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News > World

Soviet Troops Defeat Nazi Germany, End World War II

  • Soviet soldiers raise the flag on the roof of the Reichstag building in Berlin in this archive photo, May, 1945.

    Soviet soldiers raise the flag on the roof of the Reichstag building in Berlin in this archive photo, May, 1945.

Published 9 May 2016

May 9 marks the 71st anniversary of the Red Army's victory over fascist Germany.

The Soviet Red Army defeated the forces of Nazi Germany on the streets of Berlin on May 9, 1945. Known as Victory Day in Russia, it marked the beginning of the end of World War II.

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After a string of victories by the Red Army against the Germans on the eastern front in late 1944 and early 1945, German troops were forced to retreat west.

By early April 1945, the Red Army arrived about 37 miles east of Berlin along the Oder River.

Despite the resistance of German troops on the eastern front, in early April Soviet troops launched the strategic operation in Berlin and on April 25 the city was completely surrounded by Soviet forces and the Polish Army.

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The offensive against the capital of Nazi Germany started from all sides by the armies of two Soviet fronts: Belarus, commanded by Marshal Zhukov, and Ukraine, led by Marshal Konev.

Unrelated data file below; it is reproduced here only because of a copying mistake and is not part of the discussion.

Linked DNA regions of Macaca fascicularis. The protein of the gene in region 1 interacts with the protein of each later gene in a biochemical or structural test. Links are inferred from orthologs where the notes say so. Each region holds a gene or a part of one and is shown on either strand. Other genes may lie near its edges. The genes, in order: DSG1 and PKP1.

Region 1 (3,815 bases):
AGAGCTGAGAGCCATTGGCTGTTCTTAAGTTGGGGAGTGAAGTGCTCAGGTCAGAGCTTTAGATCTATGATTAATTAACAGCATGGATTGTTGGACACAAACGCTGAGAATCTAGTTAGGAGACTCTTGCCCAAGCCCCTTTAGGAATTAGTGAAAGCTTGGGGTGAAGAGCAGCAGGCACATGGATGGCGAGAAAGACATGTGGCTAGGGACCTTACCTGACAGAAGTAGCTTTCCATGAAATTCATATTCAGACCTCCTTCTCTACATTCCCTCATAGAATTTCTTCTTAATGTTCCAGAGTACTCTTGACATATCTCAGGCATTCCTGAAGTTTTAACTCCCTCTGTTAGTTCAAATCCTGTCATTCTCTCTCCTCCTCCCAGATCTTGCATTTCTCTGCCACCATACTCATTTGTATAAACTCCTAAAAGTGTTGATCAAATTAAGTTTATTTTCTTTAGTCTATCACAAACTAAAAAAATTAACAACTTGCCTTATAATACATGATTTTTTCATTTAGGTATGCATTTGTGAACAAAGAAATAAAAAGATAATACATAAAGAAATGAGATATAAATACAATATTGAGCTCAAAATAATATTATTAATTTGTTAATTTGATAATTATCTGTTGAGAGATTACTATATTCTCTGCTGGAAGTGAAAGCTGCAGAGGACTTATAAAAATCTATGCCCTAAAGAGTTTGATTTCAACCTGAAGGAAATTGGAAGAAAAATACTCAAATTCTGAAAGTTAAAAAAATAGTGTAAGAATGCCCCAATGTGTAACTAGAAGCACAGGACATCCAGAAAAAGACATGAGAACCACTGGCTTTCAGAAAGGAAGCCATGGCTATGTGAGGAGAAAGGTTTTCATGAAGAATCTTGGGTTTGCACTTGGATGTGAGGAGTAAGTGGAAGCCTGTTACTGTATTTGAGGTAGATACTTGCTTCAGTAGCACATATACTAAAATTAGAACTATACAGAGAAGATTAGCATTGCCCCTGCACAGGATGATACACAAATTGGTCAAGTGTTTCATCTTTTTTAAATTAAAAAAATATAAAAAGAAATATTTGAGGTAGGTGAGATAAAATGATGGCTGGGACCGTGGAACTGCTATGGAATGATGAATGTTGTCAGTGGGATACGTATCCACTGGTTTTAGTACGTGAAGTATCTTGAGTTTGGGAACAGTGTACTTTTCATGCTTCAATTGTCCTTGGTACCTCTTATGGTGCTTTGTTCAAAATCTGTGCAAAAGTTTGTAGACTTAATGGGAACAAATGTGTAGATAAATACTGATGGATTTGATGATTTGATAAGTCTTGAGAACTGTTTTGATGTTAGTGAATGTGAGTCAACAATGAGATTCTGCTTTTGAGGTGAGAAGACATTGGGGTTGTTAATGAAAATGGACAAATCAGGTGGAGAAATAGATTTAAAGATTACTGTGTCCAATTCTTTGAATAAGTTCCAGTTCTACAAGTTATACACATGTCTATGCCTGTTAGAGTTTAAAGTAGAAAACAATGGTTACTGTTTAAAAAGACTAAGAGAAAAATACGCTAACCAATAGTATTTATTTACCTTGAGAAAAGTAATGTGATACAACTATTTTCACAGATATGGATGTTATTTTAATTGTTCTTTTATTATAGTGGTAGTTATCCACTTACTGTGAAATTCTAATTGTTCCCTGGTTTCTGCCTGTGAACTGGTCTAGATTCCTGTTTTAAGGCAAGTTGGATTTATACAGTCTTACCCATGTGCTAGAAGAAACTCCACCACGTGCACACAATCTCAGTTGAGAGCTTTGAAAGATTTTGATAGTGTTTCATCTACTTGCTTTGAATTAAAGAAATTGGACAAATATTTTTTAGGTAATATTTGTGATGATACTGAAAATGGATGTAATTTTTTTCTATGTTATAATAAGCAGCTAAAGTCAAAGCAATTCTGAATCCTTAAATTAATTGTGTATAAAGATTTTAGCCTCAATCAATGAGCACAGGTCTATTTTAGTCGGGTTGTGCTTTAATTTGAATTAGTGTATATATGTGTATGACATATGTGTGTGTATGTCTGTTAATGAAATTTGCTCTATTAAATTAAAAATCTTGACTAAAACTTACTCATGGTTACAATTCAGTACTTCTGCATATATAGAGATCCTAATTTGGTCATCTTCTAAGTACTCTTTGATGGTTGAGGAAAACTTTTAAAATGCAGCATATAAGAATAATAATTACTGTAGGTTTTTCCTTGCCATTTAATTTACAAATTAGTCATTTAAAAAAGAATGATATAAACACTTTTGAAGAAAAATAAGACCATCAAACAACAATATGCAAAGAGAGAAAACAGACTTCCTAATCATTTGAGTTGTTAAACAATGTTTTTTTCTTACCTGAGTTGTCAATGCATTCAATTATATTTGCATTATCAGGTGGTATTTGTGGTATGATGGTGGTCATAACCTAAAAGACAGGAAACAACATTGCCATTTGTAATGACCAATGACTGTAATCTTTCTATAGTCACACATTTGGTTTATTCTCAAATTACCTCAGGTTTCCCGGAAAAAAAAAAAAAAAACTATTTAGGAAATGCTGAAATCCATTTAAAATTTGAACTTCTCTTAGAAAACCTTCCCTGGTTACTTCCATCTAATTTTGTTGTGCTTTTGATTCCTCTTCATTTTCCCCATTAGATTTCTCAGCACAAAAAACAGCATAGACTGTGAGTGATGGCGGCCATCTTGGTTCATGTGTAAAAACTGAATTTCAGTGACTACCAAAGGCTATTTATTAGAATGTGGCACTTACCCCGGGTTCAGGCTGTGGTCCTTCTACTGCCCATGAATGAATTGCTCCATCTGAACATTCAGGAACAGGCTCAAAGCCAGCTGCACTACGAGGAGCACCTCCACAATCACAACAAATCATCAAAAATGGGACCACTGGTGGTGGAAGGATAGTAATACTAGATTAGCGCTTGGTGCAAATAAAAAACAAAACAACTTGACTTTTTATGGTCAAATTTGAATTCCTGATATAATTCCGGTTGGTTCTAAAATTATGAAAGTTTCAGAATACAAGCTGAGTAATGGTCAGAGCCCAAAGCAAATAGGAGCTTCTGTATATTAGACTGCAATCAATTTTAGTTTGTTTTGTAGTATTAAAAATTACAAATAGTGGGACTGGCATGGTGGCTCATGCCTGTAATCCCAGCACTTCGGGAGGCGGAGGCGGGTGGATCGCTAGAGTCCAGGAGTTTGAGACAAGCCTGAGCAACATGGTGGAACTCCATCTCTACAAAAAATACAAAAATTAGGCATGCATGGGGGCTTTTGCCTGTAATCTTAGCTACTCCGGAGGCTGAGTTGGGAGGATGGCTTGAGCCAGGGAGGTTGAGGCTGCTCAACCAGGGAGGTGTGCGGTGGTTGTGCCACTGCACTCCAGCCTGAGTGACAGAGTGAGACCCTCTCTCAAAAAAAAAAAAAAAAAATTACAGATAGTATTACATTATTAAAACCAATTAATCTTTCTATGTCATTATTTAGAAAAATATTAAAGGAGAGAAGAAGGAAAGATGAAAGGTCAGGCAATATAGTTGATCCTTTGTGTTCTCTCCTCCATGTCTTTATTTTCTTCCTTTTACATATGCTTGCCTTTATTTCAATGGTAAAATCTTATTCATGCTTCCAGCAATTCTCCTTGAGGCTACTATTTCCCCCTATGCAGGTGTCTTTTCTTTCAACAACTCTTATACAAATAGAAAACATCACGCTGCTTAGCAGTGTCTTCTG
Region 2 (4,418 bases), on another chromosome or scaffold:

On April 28, only the center of the city remained under Nazi control. The Red Army fired heavy artillery and on April 30, Soviet forces launched the attack on the German Reichstag, which lasted until May 2. Russian artillery destroyed much of the German capital in the capture of Berlin.

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More than 45,000 German soldiers, along with SS divisions, the police, the Hitler Youth and 40,000 from the Volkssturm reserves fought the Soviet troops.

The Red Army had 464,000 soldiers; more than 12,000 artillery pieces and mortars; 2,000 multiple rocket launchers; and 1,500 tanks and self-propelled cannons.

After the attack on the Reichstag and the Brandenburg Gate, the commanders in charge of the defense of Berlin made it known that they would surrender the city. The Soviet command in Berlin led by Marshal Zhukov, demanded unconditional surrender.

On May 2, General Weidling reported the garrison city was ready to lay down its arms. Accompanied by three other German generals, he crossed the frontline and surrendered.

Despite the death of Hitler and the Russian victory, the German army as a whole had not surrendered. On May 8 Field Marshal Wilhelm Keitel presented the capitulation of German forces to Marshal Zhukov at the headquarters of the Soviet army in Berlin–Karlshorst ending World War II in Europe.

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